How to generate a quantitative analysis aware of the obvious fact that social activities are not determined only by available technologies and economic dynamics?

Social systems do express functions associated with shared definitions of purpose reflecting the existence of aspirations, normative values, fears, taboos, habits and routines integrated into existing formal and informal (social) institutions. Therefore, the sustainability of a society is associated with the ability to coordinate and adjust different sets of social practices. However, such practices change with the evolution of: (i) internally driven expectations about the quality of life and normative values; and (ii) the perceptions of constraints and threats, which are externally driven. In this continuous process of adjustment, technology plays an important role, because it affects the definition of the option space of what can be done. However, technology is just one of the factors required for successful adjustments. Acknowledging this point entails acknowledging that sustainability is not about changing technology in order to preserve the status quo. Rather sustainability is about reaching a social agreement on how to establish a new set of social practices capable of guaranteeing an acceptable living standard, preserving the cultural identity of the society – i.e. the robustness of the social fabric – within the constraints imposed by the biophysical boundary conditions.

In EUFORIE, as a project on energy efficiency, we dealt with these three challenges by exploring the possibilities of quantitative energy efficiency analyses on a biophysical basis, applicable across scales and taking into account the co-existence of different interpretations of the concept of efficiency. More specifically, the project intended and managed to demonstrate that a concept of efficiency as a single output/input ratio calculated at a given scale is overly simplistic and thus not suitable as the basis for sustainability policy. In particular, generating such a single quantitative assessment requires a lot of pre-analytical choices leading to the identification of just one single level and a given spatial, temporal and functional scale. These pre-analytical choices are based on assumptions, not on evidence, and imply “hypocognition”, the neglect of other equally scientifically robust and socially legitimate definitions of efficiency, referring to other relevant criteria of performance.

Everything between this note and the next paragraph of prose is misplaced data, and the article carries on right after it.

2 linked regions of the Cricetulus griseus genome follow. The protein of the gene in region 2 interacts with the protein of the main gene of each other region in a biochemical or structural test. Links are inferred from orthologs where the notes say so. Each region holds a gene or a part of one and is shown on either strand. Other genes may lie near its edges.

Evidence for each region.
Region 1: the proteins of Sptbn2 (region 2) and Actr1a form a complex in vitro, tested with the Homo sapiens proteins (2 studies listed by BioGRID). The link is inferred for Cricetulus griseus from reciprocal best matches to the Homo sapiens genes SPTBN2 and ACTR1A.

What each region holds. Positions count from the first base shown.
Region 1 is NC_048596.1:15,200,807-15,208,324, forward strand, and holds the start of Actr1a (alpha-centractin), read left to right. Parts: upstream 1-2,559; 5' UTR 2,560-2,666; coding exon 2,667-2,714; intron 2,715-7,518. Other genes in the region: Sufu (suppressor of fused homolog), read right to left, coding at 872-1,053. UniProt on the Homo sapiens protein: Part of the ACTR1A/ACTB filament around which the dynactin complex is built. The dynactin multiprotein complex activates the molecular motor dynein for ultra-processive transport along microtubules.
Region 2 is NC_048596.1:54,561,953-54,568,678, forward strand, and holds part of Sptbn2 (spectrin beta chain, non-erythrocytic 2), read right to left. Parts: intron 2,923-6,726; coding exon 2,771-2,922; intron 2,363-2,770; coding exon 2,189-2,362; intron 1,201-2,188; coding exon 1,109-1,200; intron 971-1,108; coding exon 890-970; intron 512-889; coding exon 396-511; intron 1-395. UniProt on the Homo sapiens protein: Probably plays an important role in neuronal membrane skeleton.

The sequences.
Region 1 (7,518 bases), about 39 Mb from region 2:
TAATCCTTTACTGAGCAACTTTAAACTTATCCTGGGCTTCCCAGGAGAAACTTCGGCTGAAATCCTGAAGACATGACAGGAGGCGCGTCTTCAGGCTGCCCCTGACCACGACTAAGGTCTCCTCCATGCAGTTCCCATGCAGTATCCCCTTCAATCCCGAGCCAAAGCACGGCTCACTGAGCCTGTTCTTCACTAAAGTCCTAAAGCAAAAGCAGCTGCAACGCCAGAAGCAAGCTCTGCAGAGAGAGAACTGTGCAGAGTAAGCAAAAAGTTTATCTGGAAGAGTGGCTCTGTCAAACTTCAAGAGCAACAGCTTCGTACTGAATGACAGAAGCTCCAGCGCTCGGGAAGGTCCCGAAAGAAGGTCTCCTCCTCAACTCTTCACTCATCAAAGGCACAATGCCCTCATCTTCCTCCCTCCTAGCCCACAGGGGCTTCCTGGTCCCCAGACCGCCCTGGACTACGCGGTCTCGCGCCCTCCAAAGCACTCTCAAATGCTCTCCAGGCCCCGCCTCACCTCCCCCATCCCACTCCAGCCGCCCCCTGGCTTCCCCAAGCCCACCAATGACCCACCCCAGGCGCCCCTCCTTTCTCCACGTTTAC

For this reason, EUFORIE has explored the potentialities of adopting a suite of possible definitions of energy efficiency at different levels of analysis. The resulting different analytical approaches provided a diversified set of policy relevant information, reflecting the adoption of different perspectives. This approach was tested in a series of EUFORIE case studies at different scales (consumers, firms, city level, regional level, country level, and macro-economic regions such as EU and China). The insights obtained from the analysis of these case studies offer useful information and knowledge for the European Commission and for EU Member States regarding how to handle of the concept of energy efficiency in policy making.

The activities of the project comprised simultaneously:

  1. Scientific analyses characterising patterns of energy and material efficiency in Europe at different temporal and spatial scales using non-equivalent approaches to quantifying “efficiency”. The analysis generated rich results exploring the relevance of different interpretations of “efficiency” and illustrated potential benefits and risks of failure associated with the use of the concept of efficiency when formulating policies.
  2. Participatory processes exploring the potential role of stakeholders in the co-production (with scientists) of more effective characterisations of the energy performance (efficiency and sufficiency) of social agents. Changes in social practices were found to require structural change, and the deliberation with decision makers to identify more effective policies in terms of energy and material resource use.